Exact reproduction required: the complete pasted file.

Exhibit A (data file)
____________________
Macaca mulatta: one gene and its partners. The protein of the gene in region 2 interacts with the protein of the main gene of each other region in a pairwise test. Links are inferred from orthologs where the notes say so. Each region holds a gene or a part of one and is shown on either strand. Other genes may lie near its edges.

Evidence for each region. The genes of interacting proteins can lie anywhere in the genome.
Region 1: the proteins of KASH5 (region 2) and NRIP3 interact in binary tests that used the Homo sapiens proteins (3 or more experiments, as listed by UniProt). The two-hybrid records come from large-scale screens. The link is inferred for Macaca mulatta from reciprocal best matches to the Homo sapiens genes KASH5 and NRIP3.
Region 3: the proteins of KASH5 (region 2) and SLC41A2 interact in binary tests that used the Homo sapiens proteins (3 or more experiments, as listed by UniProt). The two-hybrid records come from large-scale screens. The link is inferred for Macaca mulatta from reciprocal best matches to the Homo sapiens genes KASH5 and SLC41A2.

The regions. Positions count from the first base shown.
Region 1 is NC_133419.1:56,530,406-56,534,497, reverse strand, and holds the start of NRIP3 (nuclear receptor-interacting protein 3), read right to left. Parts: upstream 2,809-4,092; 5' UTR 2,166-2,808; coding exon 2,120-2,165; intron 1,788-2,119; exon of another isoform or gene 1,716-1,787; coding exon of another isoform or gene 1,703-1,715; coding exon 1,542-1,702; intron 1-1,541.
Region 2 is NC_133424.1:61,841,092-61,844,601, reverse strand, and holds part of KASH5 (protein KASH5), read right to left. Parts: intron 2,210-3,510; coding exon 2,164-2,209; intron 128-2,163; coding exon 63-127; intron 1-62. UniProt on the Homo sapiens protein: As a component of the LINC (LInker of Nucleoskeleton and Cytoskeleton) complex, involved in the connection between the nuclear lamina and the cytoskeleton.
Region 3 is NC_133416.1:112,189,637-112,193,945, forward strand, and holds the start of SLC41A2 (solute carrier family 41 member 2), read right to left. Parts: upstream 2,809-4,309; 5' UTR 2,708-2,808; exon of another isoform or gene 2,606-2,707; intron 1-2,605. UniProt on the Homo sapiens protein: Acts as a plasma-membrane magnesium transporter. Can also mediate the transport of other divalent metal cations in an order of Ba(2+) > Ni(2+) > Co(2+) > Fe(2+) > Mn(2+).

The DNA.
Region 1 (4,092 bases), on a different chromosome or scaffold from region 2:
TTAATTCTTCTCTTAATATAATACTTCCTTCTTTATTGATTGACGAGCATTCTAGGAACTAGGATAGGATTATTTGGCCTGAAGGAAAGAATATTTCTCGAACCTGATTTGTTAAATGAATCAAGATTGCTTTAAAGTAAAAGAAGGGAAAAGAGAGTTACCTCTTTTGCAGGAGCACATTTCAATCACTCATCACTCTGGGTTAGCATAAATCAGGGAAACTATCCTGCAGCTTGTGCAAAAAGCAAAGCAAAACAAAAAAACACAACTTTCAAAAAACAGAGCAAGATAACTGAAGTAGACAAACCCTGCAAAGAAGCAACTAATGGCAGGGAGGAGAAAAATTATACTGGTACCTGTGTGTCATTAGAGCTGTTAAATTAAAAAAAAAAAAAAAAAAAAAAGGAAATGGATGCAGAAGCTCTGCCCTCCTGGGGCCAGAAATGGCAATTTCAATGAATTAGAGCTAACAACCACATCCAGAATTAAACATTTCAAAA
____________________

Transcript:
Macaca mulatta: one gene and its partners. The protein of the gene in region 2 interacts with the protein of the main gene of each other region in a pairwise test. Links are inferred from orthologs where the notes say so. Each region holds a gene or a part of one and is shown on either strand. Other genes may lie near its edges.

Evidence for each region. The genes of interacting proteins can lie anywhere in the genome.
Region 1: the proteins of KASH5 (region 2) and NRIP3 interact in binary tests that used the Homo sapiens proteins (3 or more experiments, as listed by UniProt). The two-hybrid records come from large-scale screens. The link is inferred for Macaca mulatta from reciprocal best matches to the Homo sapiens genes KASH5 and NRIP3.
Region 3: the proteins of KASH5 (region 2) and SLC41A2 interact in binary tests that used the Homo sapiens proteins (3 or more experiments, as listed by UniProt). The two-hybrid records come from large-scale screens. The link is inferred for Macaca mulatta from reciprocal best matches to the Homo sapiens genes KASH5 and SLC41A2.

The regions. Positions count from the first base shown.
Region 1 is NC_133419.1:56,530,406-56,534,497, reverse strand, and holds the start of NRIP3 (nuclear receptor-interacting protein 3), read right to left. Parts: upstream 2,809-4,092; 5' UTR 2,166-2,808; coding exon 2,120-2,165; intron 1,788-2,119; exon of another isoform or gene 1,716-1,787; coding exon of another isoform or gene 1,703-1,715; coding exon 1,542-1,702; intron 1-1,541.
Region 2 is NC_133424.1:61,841,092-61,844,601, reverse strand, and holds part of KASH5 (protein KASH5), read right to left. Parts: intron 2,210-3,510; coding exon 2,164-2,209; intron 128-2,163; coding exon 63-127; intron 1-62. UniProt on the Homo sapiens protein: As a component of the LINC (LInker of Nucleoskeleton and Cytoskeleton) complex, involved in the connection between the nuclear lamina and the cytoskeleton.
Region 3 is NC_133416.1:112,189,637-112,193,945, forward strand, and holds the start of SLC41A2 (solute carrier family 41 member 2), read right to left. Parts: upstream 2,809-4,309; 5' UTR 2,708-2,808; exon of another isoform or gene 2,606-2,707; intron 1-2,605. UniProt on the Homo sapiens protein: Acts as a plasma-membrane magnesium transporter. Can also mediate the transport of other divalent metal cations in an order of Ba(2+) > Ni(2+) > Co(2+) > Fe(2+) > Mn(2+).

The DNA.
Region 1 (4,092 bases), on a different chromosome or scaffold from region 2:
TTAATTCTTCTCTTAATATAATACTTCCTTCTTTATTGATTGACGAGCATTCTAGGAACTAGGATAGGATTATTTGGCCTGAAGGAAAGAATATTTCTCGAACCTGATTTGTTAAATGAATCAAGATTGCTTTAAAGTAAAAGAAGGGAAAAGAGAGTTACCTCTTTTGCAGGAGCACATTTCAATCACTCATCACTCTGGGTTAGCATAAATCAGGGAAACTATCCTGCAGCTTGTGCAAAAAGCAAAGCAAAACAAAAAAACACAACTTTCAAAAAACAGAGCAAGATAACTGAAGTAGACAAACCCTGCAAAGAAGCAACTAATGGCAGGGAGGAGAAAAATTATACTGGTACCTGTGTGTCATTAGAGCTGTTAAATTAAAAAAAAAAAAAAAAAAAAAAGGAAATGGATGCAGAAGCTCTGCCCTCCTGGGGCCAGAAATGGCAATTTCAATGAATTAGAGCTAACAACCACATCCAGAATTAAACATTTCAAAA